Since the removal of issue and hearing fees by the Supreme Court in July last year, employment claims have been on the rise. In the three months following the significant ruling, claims rose by 66 per cent compared to the three months before. With the initial fee now abolished, a higher number of employees will be willing and financially able to challenge their employers, putting organisations at ever-greater risk of a claim being brought against them.
So, how can an organisation best plan and prepare when defending an employment claim?
- Check whether the employee has brought their claim on time. The general rule is that an employee has three months from the termination date in which to bring a claim (or, in discrimination claims, from the date of the discriminatory act or the last event in a series of discriminatory acts about which they are complaining). There are limited circumstances in which the tribunal will allow the employee an extension of this period. If you believe the employee is out of time, your response ought to state this and so the tribunal has no jurisdiction to hear the claim.
- Make a note of the deadline to respond to the claim. You have 28 days from receipt of the ET1 to respond (which needs to be filed with the tribunal on form ET3; this can be done online). The tribunal will notify you of the final date for your written response – this date is strict and there are limited circumstances that allow it to be extended.
- Check who the employee has brought the claim against. Is it the correct employer? This is of particular importance where group companies are involved, or in TUPE situations.
- Understand what claims the employee is bringing. We often find that other complaints are embedded within the ET1, so read thoroughly and, if in doubt, you will need to make a request to the employee for ‘further and better particulars’.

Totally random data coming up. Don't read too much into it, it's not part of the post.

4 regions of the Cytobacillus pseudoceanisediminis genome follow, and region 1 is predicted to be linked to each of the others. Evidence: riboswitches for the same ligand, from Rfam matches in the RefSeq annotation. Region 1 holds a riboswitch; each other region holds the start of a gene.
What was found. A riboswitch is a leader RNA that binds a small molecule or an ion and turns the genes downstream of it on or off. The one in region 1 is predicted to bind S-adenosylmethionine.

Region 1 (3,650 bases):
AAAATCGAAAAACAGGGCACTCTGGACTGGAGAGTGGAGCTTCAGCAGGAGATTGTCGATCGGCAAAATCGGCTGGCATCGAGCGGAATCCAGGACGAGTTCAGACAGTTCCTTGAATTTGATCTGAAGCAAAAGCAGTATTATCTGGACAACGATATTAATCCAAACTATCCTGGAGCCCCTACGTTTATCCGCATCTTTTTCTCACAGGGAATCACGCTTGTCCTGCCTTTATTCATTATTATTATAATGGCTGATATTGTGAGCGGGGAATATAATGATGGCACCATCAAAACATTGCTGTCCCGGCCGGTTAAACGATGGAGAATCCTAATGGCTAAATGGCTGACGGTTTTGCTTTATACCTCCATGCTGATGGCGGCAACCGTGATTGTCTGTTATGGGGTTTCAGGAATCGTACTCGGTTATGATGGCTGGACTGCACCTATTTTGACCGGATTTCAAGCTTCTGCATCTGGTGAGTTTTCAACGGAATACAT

- Consider and deal with every allegation. Ensure your response covers all matters raised by the employee either by responding to each point paragraph by paragraph or by putting forward the company’s version of events in its own way. You should always seek legal advice where necessary, particularly where the claims are complex.
- Start collecting and preserving evidence early, including evidence that could be used in mitigating the employee’s losses (look on job sites, vacancy boards and suchlike). Evidence that is fresh in the witnesses’ minds is the best – start talking to the people involved and take statements. You should begin to compile any relevant documents and put together the company’s version of events. If you think you will need more time to collect evidence then consider requesting an extension for submitting the ET3, but be mindful that the chance of this is slim.
- Think about whether it is necessary to apply for a pre-hearing review – often made when the employee’s claim is out of time, where there is no reasonable prospect of success or if the tribunal doesn’t have the jurisdiction to hear the claim.
- Consider early settlement, particularly where there is a high risk that the employee will be successful in their claim, or if the financial and emotional costs will be too high to fight it. Use the correct language when ‘brokering’ a deal so that protected conversations are just that.
It may be that the company wants to make a point out of the litigation – but be wary that the cost of ‘principle’ can be expensive.
Michelle Morgan is a senior associate in the employment team at Gardner Leader